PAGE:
As these vital points are sanctified by the belief of a large number of the followers of Guru Gobind Singh from the late eighteenth century down to the present day, it may be argued in fact that that the strength of that belief goes in favour of their authenticity. It is not being suggested that their authenticity is definitely unwarranted. But one cannot help thinking that the authenticity of these vital points is yet to be firmly established, unless of course one refused to think historically and for oneself. Search for more contemporary evidence must be made; the later tradition and historical circumstances under which it came into existence must be thoroughly examined; and, meanwhile, the historian may suspend judgment on these vital points. 4
On the other hand, considerable material from the 1979 article is left out. Moreover, a note in the 1987 article cited by Pashaura leaves the impression as if Loehlin was employed by the University of California at Berkley (DR. C. H. Loehlin, Berkley University, USA).4 However, there is no evidence that Loehlin even lived near Berkley not to speak of him being associated with the University in any manner or capacity in 1987 as he was staying in “Westminister Gardens”, an assisted living facility and an affiliate of Southern California Presbyterian Homes (1420 Santo Domingo Avenue, Duarte, California 91010). It was confirmed by Dr. Jasbir Singh Mann in 1992, when he visited Mr. Rollins, the Executive Director of the facility. He told Mann that since 1983 Dr. Loehlin was incapable of doing any academic work. According to records of the Home he neither wrote nor revised any such paper.7 Further, Loehlin’s daughter, Mrs. Marian Davies told Mann, “She does not recall that her dad published any article on Sikhism in later years of his life when he moved to Westminister Gardens.” 8 C. H. Loehlin was born on May 14, 1897 in Brooklin, New York and died on September 27, 1990 in San Gabriel, California (Presbyterian Historical Society, 425 Lombard Street, Philadelphia, PA 19147).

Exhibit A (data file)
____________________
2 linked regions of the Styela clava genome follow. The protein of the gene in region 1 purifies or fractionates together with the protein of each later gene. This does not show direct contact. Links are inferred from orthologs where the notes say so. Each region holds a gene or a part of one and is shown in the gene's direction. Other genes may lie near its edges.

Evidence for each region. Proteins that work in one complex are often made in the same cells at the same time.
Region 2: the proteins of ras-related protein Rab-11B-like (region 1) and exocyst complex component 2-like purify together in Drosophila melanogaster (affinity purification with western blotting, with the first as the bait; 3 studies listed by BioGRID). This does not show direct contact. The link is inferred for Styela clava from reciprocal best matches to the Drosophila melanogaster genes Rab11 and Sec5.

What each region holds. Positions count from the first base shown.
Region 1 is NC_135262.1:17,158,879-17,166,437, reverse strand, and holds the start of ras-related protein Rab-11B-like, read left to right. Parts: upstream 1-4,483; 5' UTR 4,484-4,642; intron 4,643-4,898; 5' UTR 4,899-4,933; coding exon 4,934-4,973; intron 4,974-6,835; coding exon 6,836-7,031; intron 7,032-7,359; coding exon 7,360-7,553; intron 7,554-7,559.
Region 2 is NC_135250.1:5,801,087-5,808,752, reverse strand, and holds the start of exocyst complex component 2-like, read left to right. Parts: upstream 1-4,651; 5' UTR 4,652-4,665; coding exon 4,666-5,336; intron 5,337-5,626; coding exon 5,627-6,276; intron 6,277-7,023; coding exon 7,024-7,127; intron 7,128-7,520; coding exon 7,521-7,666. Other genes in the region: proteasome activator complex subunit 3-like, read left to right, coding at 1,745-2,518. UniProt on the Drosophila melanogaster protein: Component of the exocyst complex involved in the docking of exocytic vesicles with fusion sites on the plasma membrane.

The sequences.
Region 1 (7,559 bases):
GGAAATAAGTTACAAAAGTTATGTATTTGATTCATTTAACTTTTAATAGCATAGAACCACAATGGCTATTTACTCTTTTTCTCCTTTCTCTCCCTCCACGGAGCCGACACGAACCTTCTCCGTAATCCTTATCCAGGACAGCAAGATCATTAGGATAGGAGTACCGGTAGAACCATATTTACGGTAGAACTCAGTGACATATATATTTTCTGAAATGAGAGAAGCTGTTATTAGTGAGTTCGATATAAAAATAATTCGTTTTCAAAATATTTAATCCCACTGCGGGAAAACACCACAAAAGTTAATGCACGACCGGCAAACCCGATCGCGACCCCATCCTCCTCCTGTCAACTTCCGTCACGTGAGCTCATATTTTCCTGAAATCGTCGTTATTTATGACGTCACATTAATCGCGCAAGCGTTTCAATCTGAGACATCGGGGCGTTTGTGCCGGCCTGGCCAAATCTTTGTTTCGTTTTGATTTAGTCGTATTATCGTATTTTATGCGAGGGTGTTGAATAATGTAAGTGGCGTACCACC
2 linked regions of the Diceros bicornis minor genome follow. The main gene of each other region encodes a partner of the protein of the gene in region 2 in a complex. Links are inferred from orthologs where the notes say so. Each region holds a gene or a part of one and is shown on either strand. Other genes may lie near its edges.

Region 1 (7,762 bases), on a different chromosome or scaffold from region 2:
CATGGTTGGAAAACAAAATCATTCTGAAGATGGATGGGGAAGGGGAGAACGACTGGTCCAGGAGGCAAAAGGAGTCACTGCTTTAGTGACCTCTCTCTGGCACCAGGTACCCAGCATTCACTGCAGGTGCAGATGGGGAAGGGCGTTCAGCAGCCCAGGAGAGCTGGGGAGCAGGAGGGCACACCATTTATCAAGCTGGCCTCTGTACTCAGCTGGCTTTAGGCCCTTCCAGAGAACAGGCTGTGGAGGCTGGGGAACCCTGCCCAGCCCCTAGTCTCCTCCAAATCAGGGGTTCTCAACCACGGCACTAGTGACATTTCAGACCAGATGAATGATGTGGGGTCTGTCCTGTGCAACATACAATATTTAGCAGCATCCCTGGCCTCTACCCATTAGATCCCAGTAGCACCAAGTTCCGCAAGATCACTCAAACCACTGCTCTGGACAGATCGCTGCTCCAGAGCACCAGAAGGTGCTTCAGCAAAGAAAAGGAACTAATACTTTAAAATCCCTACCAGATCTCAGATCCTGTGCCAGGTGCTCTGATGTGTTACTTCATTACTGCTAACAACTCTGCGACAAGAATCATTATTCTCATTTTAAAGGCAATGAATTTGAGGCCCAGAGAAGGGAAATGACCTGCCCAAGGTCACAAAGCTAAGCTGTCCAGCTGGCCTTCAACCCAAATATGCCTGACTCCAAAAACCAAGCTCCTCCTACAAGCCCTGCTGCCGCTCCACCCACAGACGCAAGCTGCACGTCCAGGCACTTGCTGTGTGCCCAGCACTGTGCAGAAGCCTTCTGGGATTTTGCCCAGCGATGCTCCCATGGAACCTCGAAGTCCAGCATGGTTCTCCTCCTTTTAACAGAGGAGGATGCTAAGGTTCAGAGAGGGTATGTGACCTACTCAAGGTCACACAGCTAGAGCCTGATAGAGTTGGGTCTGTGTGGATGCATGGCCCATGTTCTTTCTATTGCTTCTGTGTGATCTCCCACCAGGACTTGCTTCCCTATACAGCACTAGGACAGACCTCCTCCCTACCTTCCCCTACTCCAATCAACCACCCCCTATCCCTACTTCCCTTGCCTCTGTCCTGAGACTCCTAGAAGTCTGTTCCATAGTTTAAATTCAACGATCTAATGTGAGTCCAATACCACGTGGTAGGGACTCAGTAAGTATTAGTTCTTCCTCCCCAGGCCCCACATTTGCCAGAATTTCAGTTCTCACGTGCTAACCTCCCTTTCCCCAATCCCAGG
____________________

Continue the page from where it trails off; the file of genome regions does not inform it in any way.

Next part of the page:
It is bizarre that the 1987 article cited by Pashaura Singh was published three years later in The Sikh Review, March-April, 1990, pp. 55-58? What is even more bizarre is that here the author is Dr. C. Loehlin, not C. Loehlin and there is no mention of him being at Berkeley, nor is there a mention of either his 1966 paper or the 1979 paper. Besides, the first three reference numbers are omitted. It seems that these changes were made to create the impression that the article was a brand new article written by Dr. C. Loehlin!
Now the question is why C. H. Loehlin, who raised textual issue at the Punjab Historical Conference in 1966, would raise the same issue after so many years in 1987 in an obscure non-academic publication, The Sikh Courier published in England, without reference to his 1979 paper? Moreover, why would he publish the same article twice under different initials in different journals three years apart? Besides, the information about Loehlin’s health in 1980s casts doubt on the authorship of this article by him. However, the statement, “Western friends of Sikhism and the Sikhs likewise have noted this lack of critical interest on part of the Sikhs. Fortunately, many of their scholars and research experts are doing research on textual and historical problem,” contains a strong clue about the ghostwriter’s footprints. From this statement it is clear that the article was written to justify the textual and historical study of the Adi Granth and to appeal to the Sikhs that it would be done by scholars who are friends of the Sikhs.